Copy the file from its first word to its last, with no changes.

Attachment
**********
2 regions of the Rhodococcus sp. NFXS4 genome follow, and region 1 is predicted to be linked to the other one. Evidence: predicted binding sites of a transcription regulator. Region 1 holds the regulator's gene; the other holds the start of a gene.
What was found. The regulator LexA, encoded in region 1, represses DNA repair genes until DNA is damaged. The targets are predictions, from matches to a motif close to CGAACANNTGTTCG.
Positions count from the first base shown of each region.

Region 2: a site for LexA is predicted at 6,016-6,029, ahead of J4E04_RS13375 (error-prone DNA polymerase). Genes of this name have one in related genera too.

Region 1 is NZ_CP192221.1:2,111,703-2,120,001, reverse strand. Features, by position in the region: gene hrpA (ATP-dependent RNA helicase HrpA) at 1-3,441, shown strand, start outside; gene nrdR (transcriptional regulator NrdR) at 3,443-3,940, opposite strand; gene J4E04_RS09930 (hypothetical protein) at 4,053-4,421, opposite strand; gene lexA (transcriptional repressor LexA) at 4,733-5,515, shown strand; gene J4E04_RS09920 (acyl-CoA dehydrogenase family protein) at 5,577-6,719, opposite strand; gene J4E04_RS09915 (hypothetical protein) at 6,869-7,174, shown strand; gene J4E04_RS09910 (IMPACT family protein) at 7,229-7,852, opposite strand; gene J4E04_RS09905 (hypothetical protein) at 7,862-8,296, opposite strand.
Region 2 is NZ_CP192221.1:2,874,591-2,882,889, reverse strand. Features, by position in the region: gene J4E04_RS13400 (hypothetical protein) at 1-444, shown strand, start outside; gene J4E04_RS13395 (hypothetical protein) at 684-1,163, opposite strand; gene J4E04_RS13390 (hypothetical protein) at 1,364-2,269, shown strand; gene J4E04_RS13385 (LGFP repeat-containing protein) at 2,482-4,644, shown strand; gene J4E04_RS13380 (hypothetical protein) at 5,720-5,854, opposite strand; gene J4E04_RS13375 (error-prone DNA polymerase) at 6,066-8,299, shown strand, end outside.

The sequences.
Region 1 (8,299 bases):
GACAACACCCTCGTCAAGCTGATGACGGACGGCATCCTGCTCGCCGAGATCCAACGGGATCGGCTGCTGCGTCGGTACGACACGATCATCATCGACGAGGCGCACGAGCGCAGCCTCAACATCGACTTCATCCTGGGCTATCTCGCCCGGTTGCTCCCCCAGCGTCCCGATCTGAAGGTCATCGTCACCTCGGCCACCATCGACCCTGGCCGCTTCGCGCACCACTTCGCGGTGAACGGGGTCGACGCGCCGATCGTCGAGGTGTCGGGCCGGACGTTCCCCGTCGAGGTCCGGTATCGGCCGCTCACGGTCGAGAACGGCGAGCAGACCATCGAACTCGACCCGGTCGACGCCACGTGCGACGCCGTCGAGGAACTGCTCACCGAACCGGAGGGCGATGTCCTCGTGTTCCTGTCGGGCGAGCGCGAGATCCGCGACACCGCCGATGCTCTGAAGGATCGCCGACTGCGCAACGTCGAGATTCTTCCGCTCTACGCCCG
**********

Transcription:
2 regions of the Rhodococcus sp. NFXS4 genome follow, and region 1 is predicted to be linked to the other one. Evidence: predicted binding sites of a transcription regulator. Region 1 holds the regulator's gene; the other holds the start of a gene.
What was found. The regulator LexA, encoded in region 1, represses DNA repair genes until DNA is damaged. The targets are predictions, from matches to a motif close to CGAACANNTGTTCG.
Positions count from the first base shown of each region.

Region 2: a site for LexA is predicted at 6,016-6,029, ahead of J4E04_RS13375 (error-prone DNA polymerase). Genes of this name have one in related genera too.

Region 1 is NZ_CP192221.1:2,111,703-2,120,001, reverse strand. Features, by position in the region: gene hrpA (ATP-dependent RNA helicase HrpA) at 1-3,441, shown strand, start outside; gene nrdR (transcriptional regulator NrdR) at 3,443-3,940, opposite strand; gene J4E04_RS09930 (hypothetical protein) at 4,053-4,421, opposite strand; gene lexA (transcriptional repressor LexA) at 4,733-5,515, shown strand; gene J4E04_RS09920 (acyl-CoA dehydrogenase family protein) at 5,577-6,719, opposite strand; gene J4E04_RS09915 (hypothetical protein) at 6,869-7,174, shown strand; gene J4E04_RS09910 (IMPACT family protein) at 7,229-7,852, opposite strand; gene J4E04_RS09905 (hypothetical protein) at 7,862-8,296, opposite strand.
Region 2 is NZ_CP192221.1:2,874,591-2,882,889, reverse strand. Features, by position in the region: gene J4E04_RS13400 (hypothetical protein) at 1-444, shown strand, start outside; gene J4E04_RS13395 (hypothetical protein) at 684-1,163, opposite strand; gene J4E04_RS13390 (hypothetical protein) at 1,364-2,269, shown strand; gene J4E04_RS13385 (LGFP repeat-containing protein) at 2,482-4,644, shown strand; gene J4E04_RS13380 (hypothetical protein) at 5,720-5,854, opposite strand; gene J4E04_RS13375 (error-prone DNA polymerase) at 6,066-8,299, shown strand, end outside.

The sequences.
Region 1 (8,299 bases):
GACAACACCCTCGTCAAGCTGATGACGGACGGCATCCTGCTCGCCGAGATCCAACGGGATCGGCTGCTGCGTCGGTACGACACGATCATCATCGACGAGGCGCACGAGCGCAGCCTCAACATCGACTTCATCCTGGGCTATCTCGCCCGGTTGCTCCCCCAGCGTCCCGATCTGAAGGTCATCGTCACCTCGGCCACCATCGACCCTGGCCGCTTCGCGCACCACTTCGCGGTGAACGGGGTCGACGCGCCGATCGTCGAGGTGTCGGGCCGGACGTTCCCCGTCGAGGTCCGGTATCGGCCGCTCACGGTCGAGAACGGCGAGCAGACCATCGAACTCGACCCGGTCGACGCCACGTGCGACGCCGTCGAGGAACTGCTCACCGAACCGGAGGGCGATGTCCTCGTGTTCCTGTCGGGCGAGCGCGAGATCCGCGACACCGCCGATGCTCTGAAGGATCGCCGACTGCGCAACGTCGAGATTCTTCCGCTCTACGCCCG